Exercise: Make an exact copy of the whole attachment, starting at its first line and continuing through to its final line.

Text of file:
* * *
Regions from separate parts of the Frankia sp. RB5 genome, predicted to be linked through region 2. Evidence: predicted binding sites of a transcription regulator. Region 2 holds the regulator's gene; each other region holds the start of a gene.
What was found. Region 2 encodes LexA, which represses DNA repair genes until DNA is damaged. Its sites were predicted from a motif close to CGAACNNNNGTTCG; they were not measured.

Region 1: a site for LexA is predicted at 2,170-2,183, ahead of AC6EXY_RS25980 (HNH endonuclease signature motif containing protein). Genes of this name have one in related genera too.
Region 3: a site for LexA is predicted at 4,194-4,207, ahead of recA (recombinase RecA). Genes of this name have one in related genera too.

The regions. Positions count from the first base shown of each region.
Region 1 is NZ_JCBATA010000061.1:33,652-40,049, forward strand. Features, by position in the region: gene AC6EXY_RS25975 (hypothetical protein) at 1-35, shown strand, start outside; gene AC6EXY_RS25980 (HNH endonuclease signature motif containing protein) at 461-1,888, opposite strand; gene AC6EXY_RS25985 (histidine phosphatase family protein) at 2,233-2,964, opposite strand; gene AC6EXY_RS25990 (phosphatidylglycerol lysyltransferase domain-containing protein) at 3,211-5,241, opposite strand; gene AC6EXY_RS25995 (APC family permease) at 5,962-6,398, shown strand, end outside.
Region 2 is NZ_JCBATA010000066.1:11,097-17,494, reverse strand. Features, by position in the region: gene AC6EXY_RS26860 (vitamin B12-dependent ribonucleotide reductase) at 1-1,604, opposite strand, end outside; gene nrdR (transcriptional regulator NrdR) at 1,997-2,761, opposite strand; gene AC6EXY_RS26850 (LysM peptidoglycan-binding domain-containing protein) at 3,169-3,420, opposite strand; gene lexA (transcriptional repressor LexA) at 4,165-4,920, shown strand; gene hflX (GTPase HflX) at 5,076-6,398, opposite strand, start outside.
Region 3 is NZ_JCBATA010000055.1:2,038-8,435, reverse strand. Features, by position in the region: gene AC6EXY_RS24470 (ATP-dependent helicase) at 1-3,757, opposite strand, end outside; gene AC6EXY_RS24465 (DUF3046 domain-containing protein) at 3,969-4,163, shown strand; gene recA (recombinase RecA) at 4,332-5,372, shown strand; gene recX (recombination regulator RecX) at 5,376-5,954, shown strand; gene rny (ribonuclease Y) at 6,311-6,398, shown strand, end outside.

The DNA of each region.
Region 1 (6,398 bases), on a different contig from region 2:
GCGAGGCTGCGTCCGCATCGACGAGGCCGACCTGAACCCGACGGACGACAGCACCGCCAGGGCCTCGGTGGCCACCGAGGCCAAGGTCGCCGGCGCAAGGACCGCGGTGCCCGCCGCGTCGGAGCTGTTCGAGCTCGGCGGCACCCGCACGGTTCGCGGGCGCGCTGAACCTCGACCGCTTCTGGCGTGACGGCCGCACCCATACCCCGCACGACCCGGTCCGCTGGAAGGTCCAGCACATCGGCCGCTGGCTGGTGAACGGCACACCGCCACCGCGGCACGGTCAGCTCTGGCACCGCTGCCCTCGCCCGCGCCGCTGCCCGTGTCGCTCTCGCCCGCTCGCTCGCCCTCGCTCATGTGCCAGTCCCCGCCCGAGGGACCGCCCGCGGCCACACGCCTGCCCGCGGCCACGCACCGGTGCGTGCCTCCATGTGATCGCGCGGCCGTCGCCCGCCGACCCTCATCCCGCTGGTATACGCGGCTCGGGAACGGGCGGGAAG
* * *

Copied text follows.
Regions from separate parts of the Frankia sp. RB5 genome, predicted to be linked through region 2. Evidence: predicted binding sites of a transcription regulator. Region 2 holds the regulator's gene; each other region holds the start of a gene.
What was found. Region 2 encodes LexA, which represses DNA repair genes until DNA is damaged. Its sites were predicted from a motif close to CGAACNNNNGTTCG; they were not measured.

Region 1: a site for LexA is predicted at 2,170-2,183, ahead of AC6EXY_RS25980 (HNH endonuclease signature motif containing protein). Genes of this name have one in related genera too.
Region 3: a site for LexA is predicted at 4,194-4,207, ahead of recA (recombinase RecA). Genes of this name have one in related genera too.

The regions. Positions count from the first base shown of each region.
Region 1 is NZ_JCBATA010000061.1:33,652-40,049, forward strand. Features, by position in the region: gene AC6EXY_RS25975 (hypothetical protein) at 1-35, shown strand, start outside; gene AC6EXY_RS25980 (HNH endonuclease signature motif containing protein) at 461-1,888, opposite strand; gene AC6EXY_RS25985 (histidine phosphatase family protein) at 2,233-2,964, opposite strand; gene AC6EXY_RS25990 (phosphatidylglycerol lysyltransferase domain-containing protein) at 3,211-5,241, opposite strand; gene AC6EXY_RS25995 (APC family permease) at 5,962-6,398, shown strand, end outside.
Region 2 is NZ_JCBATA010000066.1:11,097-17,494, reverse strand. Features, by position in the region: gene AC6EXY_RS26860 (vitamin B12-dependent ribonucleotide reductase) at 1-1,604, opposite strand, end outside; gene nrdR (transcriptional regulator NrdR) at 1,997-2,761, opposite strand; gene AC6EXY_RS26850 (LysM peptidoglycan-binding domain-containing protein) at 3,169-3,420, opposite strand; gene lexA (transcriptional repressor LexA) at 4,165-4,920, shown strand; gene hflX (GTPase HflX) at 5,076-6,398, opposite strand, start outside.
Region 3 is NZ_JCBATA010000055.1:2,038-8,435, reverse strand. Features, by position in the region: gene AC6EXY_RS24470 (ATP-dependent helicase) at 1-3,757, opposite strand, end outside; gene AC6EXY_RS24465 (DUF3046 domain-containing protein) at 3,969-4,163, shown strand; gene recA (recombinase RecA) at 4,332-5,372, shown strand; gene recX (recombination regulator RecX) at 5,376-5,954, shown strand; gene rny (ribonuclease Y) at 6,311-6,398, shown strand, end outside.

The DNA of each region.
Region 1 (6,398 bases), on a different contig from region 2:
GCGAGGCTGCGTCCGCATCGACGAGGCCGACCTGAACCCGACGGACGACAGCACCGCCAGGGCCTCGGTGGCCACCGAGGCCAAGGTCGCCGGCGCAAGGACCGCGGTGCCCGCCGCGTCGGAGCTGTTCGAGCTCGGCGGCACCCGCACGGTTCGCGGGCGCGCTGAACCTCGACCGCTTCTGGCGTGACGGCCGCACCCATACCCCGCACGACCCGGTCCGCTGGAAGGTCCAGCACATCGGCCGCTGGCTGGTGAACGGCACACCGCCACCGCGGCACGGTCAGCTCTGGCACCGCTGCCCTCGCCCGCGCCGCTGCCCGTGTCGCTCTCGCCCGCTCGCTCGCCCTCGCTCATGTGCCAGTCCCCGCCCGAGGGACCGCCCGCGGCCACACGCCTGCCCGCGGCCACGCACCGGTGCGTGCCTCCATGTGATCGCGCGGCCGTCGCCCGCCGACCCTCATCCCGCTGGTATACGCGGCTCGGGAACGGGCGGGAAG